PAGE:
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BW Businessworld

Philanthropy Incorporated

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In the din of all the corruption scandals last year, one trend often got overlooked: the increasing number of the super rich, the rich and the middle class who were earmarking chunks of their wealth for philanthropy.

Indeed, if 2010 saw the Commonwealth Games scandal, the Adarsh society fraud, and the unravelling of the 2G mess, it was also the year when Azim Premji, Shiv Nadar, Rohini and Nandan Nilekani, Anand Mahindra and half a dozen other corporate luminaries donated record amounts.

India has always had a deep tradition of philanthropy. Some of the biggest Indian businessmen in the pre- and immediately post-Independence era spent considerable sums of money on philanthropic activities. The founders of the Tata empire gave away much of their personal shareholdings to the trusts they had set up — one reason why Ratan Tata has a relatively small personal shareholding in his group. G.D. Birla, Jamnalal Bajaj, the Modis and the others also spent on all sorts of charitable activities.

But personal philanthropy (as opposed to corporate social responsibility spending where the company spends money on doing good) had taken a bit of a back seat in the past few decades. There were relatively few examples of the big philanthropic activities in the 1970s, 80s and 90s. Even in the 2000-09 period, the focus of Indian business icons was on creating wealth, not giving it away.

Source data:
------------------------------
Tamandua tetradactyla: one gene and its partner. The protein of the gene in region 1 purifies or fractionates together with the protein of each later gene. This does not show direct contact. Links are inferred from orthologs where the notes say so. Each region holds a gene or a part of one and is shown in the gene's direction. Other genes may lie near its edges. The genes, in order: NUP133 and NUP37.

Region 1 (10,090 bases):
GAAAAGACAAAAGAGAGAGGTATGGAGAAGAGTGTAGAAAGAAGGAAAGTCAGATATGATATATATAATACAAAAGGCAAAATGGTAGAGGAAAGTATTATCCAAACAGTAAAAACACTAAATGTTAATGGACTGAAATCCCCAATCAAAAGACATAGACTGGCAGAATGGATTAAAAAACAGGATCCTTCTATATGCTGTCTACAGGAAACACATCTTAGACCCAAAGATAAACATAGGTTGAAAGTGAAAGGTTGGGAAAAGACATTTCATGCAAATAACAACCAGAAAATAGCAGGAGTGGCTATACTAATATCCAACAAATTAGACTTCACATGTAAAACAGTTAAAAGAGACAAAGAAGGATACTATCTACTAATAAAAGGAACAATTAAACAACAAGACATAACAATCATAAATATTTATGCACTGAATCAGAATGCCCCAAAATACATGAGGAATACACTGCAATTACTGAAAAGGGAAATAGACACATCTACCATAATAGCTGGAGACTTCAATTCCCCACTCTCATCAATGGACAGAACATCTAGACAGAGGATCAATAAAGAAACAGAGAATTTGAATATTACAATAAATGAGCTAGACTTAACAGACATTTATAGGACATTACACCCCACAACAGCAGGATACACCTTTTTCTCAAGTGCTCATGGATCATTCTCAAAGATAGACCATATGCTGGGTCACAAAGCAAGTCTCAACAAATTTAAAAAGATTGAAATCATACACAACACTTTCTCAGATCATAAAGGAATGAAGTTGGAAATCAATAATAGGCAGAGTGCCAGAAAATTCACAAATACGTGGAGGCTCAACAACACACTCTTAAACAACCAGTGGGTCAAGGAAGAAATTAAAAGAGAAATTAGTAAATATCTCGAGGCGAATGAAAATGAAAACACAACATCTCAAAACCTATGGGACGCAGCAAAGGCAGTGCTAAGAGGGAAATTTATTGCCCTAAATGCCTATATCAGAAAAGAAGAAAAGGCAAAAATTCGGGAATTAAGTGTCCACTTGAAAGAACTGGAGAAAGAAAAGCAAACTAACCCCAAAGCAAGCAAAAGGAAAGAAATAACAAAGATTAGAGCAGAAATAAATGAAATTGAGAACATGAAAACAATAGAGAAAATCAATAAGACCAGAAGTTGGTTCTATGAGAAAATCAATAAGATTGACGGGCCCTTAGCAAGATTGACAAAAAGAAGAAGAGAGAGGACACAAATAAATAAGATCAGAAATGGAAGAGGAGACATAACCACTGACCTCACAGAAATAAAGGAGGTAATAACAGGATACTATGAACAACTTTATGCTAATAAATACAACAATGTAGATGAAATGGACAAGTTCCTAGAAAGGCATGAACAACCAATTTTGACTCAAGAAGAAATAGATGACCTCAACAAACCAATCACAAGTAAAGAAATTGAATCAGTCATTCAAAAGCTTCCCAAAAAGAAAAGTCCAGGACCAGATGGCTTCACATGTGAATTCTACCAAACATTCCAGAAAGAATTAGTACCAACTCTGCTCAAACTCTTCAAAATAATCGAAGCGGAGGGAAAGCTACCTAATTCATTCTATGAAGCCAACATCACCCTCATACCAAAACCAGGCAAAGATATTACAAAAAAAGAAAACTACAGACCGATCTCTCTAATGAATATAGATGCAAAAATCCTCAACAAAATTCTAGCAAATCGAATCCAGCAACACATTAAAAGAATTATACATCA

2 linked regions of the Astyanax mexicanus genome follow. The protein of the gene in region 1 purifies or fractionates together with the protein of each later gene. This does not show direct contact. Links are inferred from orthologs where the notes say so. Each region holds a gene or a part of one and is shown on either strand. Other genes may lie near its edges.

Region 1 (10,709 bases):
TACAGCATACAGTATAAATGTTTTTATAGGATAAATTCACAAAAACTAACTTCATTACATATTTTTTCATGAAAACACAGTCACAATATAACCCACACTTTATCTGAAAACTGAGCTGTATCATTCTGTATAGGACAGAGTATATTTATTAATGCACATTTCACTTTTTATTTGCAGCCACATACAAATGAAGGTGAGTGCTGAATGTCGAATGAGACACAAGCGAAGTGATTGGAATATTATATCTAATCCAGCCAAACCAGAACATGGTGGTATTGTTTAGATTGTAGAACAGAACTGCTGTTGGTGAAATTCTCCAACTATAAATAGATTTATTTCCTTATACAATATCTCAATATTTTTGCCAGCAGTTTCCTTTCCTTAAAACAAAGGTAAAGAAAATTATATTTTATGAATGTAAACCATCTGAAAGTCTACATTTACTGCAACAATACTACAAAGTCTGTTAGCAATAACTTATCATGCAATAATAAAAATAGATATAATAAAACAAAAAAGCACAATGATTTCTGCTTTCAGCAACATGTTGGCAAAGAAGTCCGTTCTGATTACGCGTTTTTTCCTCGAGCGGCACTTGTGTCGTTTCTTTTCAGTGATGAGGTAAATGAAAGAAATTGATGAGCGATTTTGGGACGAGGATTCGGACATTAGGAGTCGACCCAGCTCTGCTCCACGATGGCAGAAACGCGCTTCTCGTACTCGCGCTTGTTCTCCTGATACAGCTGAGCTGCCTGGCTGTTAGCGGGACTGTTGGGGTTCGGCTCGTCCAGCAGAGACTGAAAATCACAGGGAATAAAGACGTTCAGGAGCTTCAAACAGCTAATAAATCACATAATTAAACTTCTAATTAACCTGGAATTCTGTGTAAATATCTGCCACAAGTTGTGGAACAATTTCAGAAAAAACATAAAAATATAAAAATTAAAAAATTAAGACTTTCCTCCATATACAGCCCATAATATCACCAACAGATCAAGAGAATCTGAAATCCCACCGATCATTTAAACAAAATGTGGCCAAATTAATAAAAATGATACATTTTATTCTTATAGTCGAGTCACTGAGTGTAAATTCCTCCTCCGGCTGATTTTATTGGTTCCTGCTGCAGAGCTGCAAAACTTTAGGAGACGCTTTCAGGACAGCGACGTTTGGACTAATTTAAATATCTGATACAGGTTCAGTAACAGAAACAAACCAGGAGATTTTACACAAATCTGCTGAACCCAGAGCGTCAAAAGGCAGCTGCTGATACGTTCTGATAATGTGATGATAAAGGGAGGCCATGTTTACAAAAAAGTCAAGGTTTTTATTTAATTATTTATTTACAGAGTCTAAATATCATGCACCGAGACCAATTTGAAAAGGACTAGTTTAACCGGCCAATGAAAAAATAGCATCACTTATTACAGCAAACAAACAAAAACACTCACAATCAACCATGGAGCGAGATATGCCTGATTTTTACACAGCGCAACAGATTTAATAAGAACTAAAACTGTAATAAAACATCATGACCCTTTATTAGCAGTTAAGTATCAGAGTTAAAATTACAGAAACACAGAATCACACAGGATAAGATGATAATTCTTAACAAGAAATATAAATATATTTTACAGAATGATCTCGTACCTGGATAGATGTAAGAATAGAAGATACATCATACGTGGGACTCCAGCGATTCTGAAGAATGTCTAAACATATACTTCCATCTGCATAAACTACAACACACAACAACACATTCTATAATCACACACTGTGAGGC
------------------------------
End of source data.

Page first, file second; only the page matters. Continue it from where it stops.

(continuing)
In 2010, the biggest examples of giving came from the IT sector. Azim Premji, Shiv Nadar, the Nilekanis and even professional managers from the sector gave to philanthropic trusts. Almost all were first-generation millionaires.

Of course, critics will point out that what the Indian businessmen gave is a mere fraction of the kind of money pledged to philanthropy in the US. Warren Buffett, one of the world's richest men, has decided to give away 99 per cent of his wealth. He, along with Microsoft founder Bill Gates, persuaded almost 57 billionaires to give away half their wealth.

But the US and India cannot be compared just yet. A big start has been made in India in 2010, and one hopes it will gather momentum going forward. Special correspondent Meera Mohanty spent several weeks putting together our cover story on the Art of Giving.

(This story was published in Businessworld Issue Dated 17-01-2011)